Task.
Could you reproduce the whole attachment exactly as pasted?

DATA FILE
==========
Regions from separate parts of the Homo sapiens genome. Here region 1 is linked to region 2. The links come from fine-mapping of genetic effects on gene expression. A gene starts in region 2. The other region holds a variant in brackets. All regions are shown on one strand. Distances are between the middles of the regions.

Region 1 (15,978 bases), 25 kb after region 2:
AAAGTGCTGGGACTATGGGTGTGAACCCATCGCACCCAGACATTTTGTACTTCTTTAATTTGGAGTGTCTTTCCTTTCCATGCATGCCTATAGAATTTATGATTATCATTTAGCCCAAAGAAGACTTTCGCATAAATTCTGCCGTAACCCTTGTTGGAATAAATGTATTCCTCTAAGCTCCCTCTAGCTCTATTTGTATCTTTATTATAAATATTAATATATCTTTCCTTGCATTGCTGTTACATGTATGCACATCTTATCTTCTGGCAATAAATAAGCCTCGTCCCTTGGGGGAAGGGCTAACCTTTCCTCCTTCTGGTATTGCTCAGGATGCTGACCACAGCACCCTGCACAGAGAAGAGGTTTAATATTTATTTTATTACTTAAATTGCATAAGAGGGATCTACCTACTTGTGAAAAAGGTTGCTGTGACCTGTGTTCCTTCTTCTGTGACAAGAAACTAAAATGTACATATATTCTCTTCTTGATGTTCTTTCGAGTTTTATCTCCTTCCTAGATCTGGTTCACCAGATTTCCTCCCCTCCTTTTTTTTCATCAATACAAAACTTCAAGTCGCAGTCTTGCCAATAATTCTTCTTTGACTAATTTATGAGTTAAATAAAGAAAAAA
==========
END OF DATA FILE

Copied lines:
Regions from separate parts of the Homo sapiens genome. Here region 1 is linked to region 2. The links come from fine-mapping of genetic effects on gene expression. A gene starts in region 2. The other region holds a variant in brackets. All regions are shown on one strand. Distances are between the middles of the regions.

Region 1 (15,978 bases), 25 kb after region 2:
AAAGTGCTGGGACTATGGGTGTGAACCCATCGCACCCAGACATTTTGTACTTCTTTAATTTGGAGTGTCTTTCCTTTCCATGCATGCCTATAGAATTTATGATTATCATTTAGCCCAAAGAAGACTTTCGCATAAATTCTGCCGTAACCCTTGTTGGAATAAATGTATTCCTCTAAGCTCCCTCTAGCTCTATTTGTATCTTTATTATAAATATTAATATATCTTTCCTTGCATTGCTGTTACATGTATGCACATCTTATCTTCTGGCAATAAATAAGCCTCGTCCCTTGGGGGAAGGGCTAACCTTTCCTCCTTCTGGTATTGCTCAGGATGCTGACCACAGCACCCTGCACAGAGAAGAGGTTTAATATTTATTTTATTACTTAAATTGCATAAGAGGGATCTACCTACTTGTGAAAAAGGTTGCTGTGACCTGTGTTCCTTCTTCTGTGACAAGAAACTAAAATGTACATATATTCTCTTCTTGATGTTCTTTCGAGTTTTATCTCCTTCCTAGATCTGGTTCACCAGATTTCCTCCCCTCCTTTTTTTTCATCAATACAAAACTTCAAGTCGCAGTCTTGCCAATAATTCTTCTTTGACTAATTTATGAGTTAAATAAAGAAAAAA